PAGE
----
Topeka The political showdown of the year is expected to play out today as legislative leaders try to overturn Gov. Kathleen Sebelius' veto of two coal-fired power plants.
House Speaker Melvin Neufeld, R-Ingalls, and Senate President Steve Morris, R-Hugoton, have given Sebelius an ultimatum: Approve the project or face a veto-override vote.
Sebelius will meet with Neufeld and Morris at 8 a.m., then announce her decision at a 9 a.m. news conference, one hour before the House and Senate start the wrap-up session.
The legislative leaders and Sunflower Electric Power Corp. offered to reduce the size of the two plants from 700 megawatts each to 600 megawatts each.
If Sebelius rejects the offer, Morris and Neufeld said they would start voting to override her veto of a bill that would authorize two 700-megawatt plants. An override would require two-thirds' majorities - 84 votes in the 125-member House and 27 in the 40-member Senate.
The last bill Sebelius vetoed concerning the plants received 83 votes in the House and 32 in the Senate.
"Right now, I don't think that the votes are there" to override, said Rep. Paul Davis, D-Lawrence, who has opposed the plants. But Davis said the wrap-up session, which is scheduled to last four days, could end up going longer.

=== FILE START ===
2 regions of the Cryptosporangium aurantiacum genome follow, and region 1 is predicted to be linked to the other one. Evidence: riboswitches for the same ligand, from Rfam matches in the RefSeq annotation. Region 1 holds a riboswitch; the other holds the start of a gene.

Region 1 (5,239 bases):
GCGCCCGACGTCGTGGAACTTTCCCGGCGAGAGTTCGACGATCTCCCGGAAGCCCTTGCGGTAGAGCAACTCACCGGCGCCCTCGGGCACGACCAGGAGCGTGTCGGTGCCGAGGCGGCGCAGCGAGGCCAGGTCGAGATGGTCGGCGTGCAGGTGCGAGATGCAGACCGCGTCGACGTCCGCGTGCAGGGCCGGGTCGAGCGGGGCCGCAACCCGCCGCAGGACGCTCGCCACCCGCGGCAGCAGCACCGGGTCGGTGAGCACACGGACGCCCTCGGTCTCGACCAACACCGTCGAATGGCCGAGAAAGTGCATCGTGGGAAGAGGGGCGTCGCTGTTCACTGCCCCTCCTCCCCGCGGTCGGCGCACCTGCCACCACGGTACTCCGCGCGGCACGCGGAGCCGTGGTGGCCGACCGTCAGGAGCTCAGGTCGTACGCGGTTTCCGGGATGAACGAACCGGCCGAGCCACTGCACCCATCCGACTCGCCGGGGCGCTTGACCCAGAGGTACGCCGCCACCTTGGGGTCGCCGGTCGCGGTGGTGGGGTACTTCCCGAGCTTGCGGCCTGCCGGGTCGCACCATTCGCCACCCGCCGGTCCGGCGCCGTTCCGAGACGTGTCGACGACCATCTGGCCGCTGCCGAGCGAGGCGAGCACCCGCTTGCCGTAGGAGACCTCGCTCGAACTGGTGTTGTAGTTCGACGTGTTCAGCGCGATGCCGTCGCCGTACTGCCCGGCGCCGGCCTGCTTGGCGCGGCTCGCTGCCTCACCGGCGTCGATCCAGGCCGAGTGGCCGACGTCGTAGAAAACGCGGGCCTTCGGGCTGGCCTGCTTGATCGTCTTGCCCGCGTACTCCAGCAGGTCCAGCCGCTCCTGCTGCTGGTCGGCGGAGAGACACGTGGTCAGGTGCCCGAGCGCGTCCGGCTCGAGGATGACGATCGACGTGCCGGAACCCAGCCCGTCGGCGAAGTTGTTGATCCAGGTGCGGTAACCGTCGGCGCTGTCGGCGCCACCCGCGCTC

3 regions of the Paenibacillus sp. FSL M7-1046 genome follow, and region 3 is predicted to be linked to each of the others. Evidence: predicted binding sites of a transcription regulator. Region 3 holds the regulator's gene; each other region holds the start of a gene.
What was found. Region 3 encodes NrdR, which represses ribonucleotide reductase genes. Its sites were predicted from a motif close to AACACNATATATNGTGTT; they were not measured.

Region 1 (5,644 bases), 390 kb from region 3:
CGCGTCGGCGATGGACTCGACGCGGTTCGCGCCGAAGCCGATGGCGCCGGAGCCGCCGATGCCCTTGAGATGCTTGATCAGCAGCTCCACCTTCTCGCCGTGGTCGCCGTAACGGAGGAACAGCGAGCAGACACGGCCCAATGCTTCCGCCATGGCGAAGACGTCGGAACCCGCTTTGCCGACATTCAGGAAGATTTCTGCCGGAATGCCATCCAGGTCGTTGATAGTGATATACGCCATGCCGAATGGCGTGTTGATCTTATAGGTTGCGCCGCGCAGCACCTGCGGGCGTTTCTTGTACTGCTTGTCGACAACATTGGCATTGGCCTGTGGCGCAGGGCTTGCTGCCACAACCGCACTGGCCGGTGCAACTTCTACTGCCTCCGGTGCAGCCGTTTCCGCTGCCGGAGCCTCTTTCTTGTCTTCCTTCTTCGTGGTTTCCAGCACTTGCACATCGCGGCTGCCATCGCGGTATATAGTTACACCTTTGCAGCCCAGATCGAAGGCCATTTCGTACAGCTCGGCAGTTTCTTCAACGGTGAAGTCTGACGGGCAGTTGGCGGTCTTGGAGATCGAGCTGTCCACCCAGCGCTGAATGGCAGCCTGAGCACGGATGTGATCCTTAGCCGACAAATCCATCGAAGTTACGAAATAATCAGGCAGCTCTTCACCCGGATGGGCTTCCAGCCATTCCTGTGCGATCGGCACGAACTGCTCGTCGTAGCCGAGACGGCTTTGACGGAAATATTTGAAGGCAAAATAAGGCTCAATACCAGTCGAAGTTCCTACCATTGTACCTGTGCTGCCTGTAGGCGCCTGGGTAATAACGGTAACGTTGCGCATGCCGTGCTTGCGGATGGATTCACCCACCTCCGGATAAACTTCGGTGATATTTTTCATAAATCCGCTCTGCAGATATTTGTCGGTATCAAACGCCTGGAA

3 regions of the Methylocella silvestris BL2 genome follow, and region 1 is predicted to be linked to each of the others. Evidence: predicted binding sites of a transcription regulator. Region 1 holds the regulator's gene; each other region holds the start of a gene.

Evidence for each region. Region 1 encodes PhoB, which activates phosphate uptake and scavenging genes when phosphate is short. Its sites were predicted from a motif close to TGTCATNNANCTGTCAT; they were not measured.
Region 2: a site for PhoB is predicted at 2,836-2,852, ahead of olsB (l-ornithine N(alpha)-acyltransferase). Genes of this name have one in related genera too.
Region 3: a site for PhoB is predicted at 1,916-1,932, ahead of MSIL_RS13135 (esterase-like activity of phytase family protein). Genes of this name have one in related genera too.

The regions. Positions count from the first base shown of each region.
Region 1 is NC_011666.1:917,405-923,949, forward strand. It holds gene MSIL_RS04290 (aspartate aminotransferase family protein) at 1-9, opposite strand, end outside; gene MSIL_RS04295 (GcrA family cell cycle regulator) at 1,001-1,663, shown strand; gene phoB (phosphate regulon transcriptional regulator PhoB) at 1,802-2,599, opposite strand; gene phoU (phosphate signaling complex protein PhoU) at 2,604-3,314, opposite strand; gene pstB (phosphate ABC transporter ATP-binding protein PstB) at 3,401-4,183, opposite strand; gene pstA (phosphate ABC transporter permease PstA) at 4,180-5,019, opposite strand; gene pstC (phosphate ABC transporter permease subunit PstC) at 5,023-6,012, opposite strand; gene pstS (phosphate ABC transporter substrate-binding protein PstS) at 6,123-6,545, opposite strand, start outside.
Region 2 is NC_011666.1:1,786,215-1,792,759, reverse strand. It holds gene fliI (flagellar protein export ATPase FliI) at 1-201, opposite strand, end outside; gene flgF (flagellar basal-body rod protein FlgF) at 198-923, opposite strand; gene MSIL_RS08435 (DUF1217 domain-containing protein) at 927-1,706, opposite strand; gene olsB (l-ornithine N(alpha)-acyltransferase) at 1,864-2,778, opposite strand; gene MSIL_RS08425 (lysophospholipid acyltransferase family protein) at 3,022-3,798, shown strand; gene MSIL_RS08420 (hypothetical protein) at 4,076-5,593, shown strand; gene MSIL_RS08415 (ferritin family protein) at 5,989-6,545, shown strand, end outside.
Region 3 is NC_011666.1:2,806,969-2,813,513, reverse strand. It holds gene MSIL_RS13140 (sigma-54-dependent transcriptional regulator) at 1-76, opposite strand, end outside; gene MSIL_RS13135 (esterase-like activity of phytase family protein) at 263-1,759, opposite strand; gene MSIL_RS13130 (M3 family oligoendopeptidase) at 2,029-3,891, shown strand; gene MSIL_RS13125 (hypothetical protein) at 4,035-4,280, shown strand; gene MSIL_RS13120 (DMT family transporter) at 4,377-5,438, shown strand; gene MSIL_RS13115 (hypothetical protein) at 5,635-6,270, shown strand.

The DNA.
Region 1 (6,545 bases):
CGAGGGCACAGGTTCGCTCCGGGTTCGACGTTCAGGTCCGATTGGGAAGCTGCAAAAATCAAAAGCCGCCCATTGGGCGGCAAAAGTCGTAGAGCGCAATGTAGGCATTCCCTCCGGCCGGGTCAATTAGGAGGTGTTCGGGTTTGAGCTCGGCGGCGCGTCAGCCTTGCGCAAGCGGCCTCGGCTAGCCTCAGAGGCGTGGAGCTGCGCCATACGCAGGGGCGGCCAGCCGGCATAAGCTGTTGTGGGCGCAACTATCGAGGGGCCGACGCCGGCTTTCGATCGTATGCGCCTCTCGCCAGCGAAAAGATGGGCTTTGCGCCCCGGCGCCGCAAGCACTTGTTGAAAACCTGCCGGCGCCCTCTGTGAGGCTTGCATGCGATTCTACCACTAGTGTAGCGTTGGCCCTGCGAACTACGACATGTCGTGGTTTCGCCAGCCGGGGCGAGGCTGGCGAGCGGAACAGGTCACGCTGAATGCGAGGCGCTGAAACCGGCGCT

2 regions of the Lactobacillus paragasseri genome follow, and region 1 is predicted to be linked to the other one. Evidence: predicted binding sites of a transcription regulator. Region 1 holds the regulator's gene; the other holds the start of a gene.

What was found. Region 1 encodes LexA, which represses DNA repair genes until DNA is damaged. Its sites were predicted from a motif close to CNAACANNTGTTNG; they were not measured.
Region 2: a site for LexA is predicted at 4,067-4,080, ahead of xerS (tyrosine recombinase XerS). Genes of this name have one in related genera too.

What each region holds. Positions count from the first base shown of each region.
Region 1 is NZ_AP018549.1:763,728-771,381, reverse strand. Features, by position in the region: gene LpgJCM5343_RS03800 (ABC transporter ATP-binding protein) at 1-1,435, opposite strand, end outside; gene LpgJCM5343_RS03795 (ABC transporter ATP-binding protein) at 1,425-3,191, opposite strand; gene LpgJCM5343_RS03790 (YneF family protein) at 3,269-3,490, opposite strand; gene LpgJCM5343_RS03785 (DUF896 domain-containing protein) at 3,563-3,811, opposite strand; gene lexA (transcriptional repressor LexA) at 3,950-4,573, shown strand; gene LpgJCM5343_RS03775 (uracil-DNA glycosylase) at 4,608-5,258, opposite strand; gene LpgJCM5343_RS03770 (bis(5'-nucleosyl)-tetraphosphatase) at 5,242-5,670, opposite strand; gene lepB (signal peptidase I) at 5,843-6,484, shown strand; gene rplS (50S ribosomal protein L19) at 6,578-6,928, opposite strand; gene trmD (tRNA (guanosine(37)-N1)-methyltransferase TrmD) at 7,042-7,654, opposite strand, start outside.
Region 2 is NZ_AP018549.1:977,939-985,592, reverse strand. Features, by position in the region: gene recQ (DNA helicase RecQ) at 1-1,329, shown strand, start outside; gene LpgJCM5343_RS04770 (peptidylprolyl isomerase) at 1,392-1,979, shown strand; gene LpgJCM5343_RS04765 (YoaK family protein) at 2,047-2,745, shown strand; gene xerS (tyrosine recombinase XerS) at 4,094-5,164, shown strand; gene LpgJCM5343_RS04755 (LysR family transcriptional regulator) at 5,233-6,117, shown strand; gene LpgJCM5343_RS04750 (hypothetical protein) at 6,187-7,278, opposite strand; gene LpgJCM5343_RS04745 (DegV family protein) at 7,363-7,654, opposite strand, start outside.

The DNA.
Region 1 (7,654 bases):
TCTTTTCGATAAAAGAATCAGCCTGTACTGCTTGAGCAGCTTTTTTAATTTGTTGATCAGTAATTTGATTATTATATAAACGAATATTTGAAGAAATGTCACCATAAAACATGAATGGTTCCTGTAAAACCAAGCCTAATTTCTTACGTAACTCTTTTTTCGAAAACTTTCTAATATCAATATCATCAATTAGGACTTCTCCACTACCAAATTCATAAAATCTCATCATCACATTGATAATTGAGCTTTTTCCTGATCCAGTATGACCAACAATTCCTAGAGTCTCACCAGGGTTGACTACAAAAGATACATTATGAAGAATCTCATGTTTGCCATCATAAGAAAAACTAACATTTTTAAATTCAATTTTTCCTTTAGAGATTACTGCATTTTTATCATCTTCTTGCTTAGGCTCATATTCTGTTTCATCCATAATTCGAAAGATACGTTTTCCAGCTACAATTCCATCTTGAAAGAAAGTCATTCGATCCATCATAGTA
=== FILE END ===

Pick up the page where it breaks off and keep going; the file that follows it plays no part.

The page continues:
"I would predict the speaker is going to keep us there as long as he can to try to use that as leverage to get the votes," he said.
But Rep. Kenny Wilk, R-Lansing, who supports the project, said he believes there are enough votes in the House to override Sebelius' veto.
"I think she is going to reject (the offer) and is very much aware that she is losing ground on the override," he said.
Sebelius has opposed the project's annual emission of 11 million tons of carbon dioxide and its effect on global warming, and that 85 percent of the power will be used by out-of-state customers. She has also criticized a part of the bill that would strip the state environmental agency of much of its authority in granting power plant permits.